Believe it or not but in order to improve your sign up conversions you need to forgo improving the actual sign up form. We can talk all day about how to improve your forms from text alignment, to proper usability; it’s what we typically talk about when we talk conversion improvements. I’ve gathered five tips for you to think over to help improve your conversion that don’t mention the most effective CTA colour but instead help you improve the actual funnel flow.
Most of these tips deal with getting people into your sign up funnel. Online forms aren’t hard; they may not be fun but they are not difficult. Therefore, your biggest challenge is getting users motivated enough to actually start filing out your form. The reason I’m bringing this up is simple – it’s often over looked. One way to increase conversions is to increase the overall size of your funnel flow. So let me share with you some tips to help get you started.
Copywriting, for the win
The copy on your website is powerful. Use it to your advantage. I want you to test the poop out of your pages, including, but not being limited to, headings and button copy. Make sure your results are significant of course, and don’t try to test too many things at once. But, testing copy can go a long way. Copy is what gets people to click the sign up button in the first place. What you say to your users matter.
Code.org is a wonderful example of how AB testing with Optimizley helped their campaign to reach more students and teachers. You can read the full report if you’d like but let me summarize it for you too. Code.org wanted to increase sign up for their Hour of Code campaign. They tested copy of different CTAs and heading messages. Above you can see a sample of the original copy and their winner which helped them increase conversions 29%; the 29% translated to 8 million more sign ups.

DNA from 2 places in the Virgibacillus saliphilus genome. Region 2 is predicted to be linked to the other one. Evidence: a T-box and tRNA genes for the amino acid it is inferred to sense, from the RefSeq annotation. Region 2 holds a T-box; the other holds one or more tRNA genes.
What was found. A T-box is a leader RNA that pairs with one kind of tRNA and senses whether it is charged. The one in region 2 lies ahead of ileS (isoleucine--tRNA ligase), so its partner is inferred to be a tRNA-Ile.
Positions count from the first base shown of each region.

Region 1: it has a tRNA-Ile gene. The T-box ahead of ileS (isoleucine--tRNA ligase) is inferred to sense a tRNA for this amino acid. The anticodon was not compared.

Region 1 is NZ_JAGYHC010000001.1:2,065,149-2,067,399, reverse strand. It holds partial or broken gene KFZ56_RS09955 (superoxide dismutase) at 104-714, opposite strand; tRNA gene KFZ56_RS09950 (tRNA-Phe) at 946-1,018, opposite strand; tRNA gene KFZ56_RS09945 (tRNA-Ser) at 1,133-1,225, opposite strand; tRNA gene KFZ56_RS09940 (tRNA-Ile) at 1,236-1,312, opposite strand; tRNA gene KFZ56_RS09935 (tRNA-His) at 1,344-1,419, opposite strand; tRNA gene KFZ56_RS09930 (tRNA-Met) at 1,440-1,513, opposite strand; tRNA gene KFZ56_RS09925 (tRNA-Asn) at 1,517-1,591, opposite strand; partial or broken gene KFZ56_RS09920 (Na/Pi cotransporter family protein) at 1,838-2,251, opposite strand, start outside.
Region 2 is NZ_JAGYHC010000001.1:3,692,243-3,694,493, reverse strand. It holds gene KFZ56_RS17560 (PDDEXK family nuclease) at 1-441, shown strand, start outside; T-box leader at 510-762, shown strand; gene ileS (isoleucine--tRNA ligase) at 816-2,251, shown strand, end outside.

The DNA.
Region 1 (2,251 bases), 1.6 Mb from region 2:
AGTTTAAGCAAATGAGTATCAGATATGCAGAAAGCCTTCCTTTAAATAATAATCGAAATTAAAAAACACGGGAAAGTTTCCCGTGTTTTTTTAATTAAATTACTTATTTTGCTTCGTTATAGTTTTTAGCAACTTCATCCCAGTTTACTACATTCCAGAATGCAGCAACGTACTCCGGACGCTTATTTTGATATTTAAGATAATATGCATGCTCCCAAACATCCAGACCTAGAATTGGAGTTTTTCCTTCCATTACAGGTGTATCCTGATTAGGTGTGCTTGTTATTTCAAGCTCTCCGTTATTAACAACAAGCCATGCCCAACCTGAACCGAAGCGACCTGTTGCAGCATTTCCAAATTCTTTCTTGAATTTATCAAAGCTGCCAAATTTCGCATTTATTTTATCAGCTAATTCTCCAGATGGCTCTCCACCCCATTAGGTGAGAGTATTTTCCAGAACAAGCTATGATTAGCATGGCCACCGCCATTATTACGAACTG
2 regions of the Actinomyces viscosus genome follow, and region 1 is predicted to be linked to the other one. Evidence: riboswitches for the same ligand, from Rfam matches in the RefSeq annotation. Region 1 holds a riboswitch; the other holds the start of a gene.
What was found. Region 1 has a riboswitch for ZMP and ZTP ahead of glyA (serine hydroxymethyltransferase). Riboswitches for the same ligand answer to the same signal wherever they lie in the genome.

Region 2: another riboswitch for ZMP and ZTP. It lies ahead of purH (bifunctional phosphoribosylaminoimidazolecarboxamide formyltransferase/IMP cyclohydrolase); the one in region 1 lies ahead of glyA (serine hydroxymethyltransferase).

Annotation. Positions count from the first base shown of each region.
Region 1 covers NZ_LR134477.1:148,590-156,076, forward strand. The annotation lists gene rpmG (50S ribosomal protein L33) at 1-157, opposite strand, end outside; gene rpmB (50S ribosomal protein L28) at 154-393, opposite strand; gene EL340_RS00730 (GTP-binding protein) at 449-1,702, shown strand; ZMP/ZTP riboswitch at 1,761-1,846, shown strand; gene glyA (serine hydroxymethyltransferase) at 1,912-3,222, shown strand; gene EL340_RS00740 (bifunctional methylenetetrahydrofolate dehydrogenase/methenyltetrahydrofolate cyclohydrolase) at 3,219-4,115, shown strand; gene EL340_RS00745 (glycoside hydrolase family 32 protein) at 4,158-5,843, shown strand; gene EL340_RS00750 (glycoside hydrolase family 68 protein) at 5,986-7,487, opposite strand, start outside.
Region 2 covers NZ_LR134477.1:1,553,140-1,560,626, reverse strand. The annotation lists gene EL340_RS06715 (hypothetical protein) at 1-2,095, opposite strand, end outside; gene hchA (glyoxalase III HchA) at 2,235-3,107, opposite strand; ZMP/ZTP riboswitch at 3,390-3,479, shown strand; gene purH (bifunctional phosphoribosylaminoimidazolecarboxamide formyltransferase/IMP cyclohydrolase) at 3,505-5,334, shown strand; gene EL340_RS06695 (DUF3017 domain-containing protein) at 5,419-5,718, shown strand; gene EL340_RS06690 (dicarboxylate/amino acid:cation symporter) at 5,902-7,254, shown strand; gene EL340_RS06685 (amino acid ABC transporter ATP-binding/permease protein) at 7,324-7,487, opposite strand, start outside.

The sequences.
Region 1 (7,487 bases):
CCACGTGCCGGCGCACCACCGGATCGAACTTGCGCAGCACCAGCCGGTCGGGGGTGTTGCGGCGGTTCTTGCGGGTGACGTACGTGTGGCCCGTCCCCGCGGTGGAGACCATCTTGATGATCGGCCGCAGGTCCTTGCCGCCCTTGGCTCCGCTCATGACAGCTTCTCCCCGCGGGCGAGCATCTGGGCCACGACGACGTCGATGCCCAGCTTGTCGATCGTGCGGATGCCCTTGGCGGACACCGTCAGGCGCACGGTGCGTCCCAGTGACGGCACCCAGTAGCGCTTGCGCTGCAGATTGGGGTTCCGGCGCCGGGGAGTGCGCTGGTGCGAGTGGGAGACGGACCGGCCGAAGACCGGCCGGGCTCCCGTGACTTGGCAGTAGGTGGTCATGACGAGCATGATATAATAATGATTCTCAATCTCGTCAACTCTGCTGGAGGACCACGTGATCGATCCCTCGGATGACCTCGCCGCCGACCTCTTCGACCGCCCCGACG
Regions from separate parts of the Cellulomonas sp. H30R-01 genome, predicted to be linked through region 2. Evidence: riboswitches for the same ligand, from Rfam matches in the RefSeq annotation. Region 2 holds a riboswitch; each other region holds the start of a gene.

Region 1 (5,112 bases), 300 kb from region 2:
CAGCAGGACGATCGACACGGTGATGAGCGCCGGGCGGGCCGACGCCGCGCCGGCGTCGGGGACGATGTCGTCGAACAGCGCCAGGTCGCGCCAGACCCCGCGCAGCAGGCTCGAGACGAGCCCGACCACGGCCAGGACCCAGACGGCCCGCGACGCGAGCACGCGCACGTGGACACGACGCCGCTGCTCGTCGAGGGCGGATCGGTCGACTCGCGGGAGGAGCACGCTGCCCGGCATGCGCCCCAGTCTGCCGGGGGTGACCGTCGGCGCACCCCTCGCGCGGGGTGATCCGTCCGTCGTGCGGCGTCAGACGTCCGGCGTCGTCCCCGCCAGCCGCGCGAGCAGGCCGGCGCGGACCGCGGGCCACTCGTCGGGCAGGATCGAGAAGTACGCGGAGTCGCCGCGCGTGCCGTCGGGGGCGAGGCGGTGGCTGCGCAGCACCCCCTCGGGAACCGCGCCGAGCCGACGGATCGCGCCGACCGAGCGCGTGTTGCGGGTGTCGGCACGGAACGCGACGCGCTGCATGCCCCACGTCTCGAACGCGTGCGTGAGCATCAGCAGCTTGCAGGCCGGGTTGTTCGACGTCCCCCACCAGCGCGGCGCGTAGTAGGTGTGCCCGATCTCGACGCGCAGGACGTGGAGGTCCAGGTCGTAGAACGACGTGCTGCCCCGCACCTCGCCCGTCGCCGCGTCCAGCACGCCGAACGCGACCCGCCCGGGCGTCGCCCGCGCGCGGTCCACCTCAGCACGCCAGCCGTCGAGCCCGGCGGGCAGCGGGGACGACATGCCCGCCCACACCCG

Always mention the benefit
People don’t actually come to a product or service website and think that it is a godsend to their lives. Nope, sorry. Instead they often wander what is the point, and why they should even bother. It is your job to tell them. When a user comes to your landing page you should always provide more and more information – in increasing depth that is – to help convince the more skeptical users.
You can think of it as a hierarchy of product description your landing page should have. First, you have the very basic introductory level where every visitor should get a whim of what the product is about. This would be thanks to your headline/tagline, logo, and any picture you may include of the product. The message those elements should send it “Hey, I’m [this awesome product]. I do [this awesome thing]” – more or less. Second, you have a level of information that’s equivalent to learning more about the product or service. Product tours, free trials, videos/images, and other spelled out benefits are here to further convince a skeptical user. They work great if a user is not yet convinced. The last level can be said to be an in depth showcase of benefits and features. Hey, some people are seriously skeptical. Use feature and benefit descriptions, case studies, product tutorials or premium feature trials to help move these users along.
Of course, all of this doesn’t have to be fully spelled out on every single landing page. But if you provide links to the supporting information it at least lets users know that the information is there for them.
Use social media to your advantage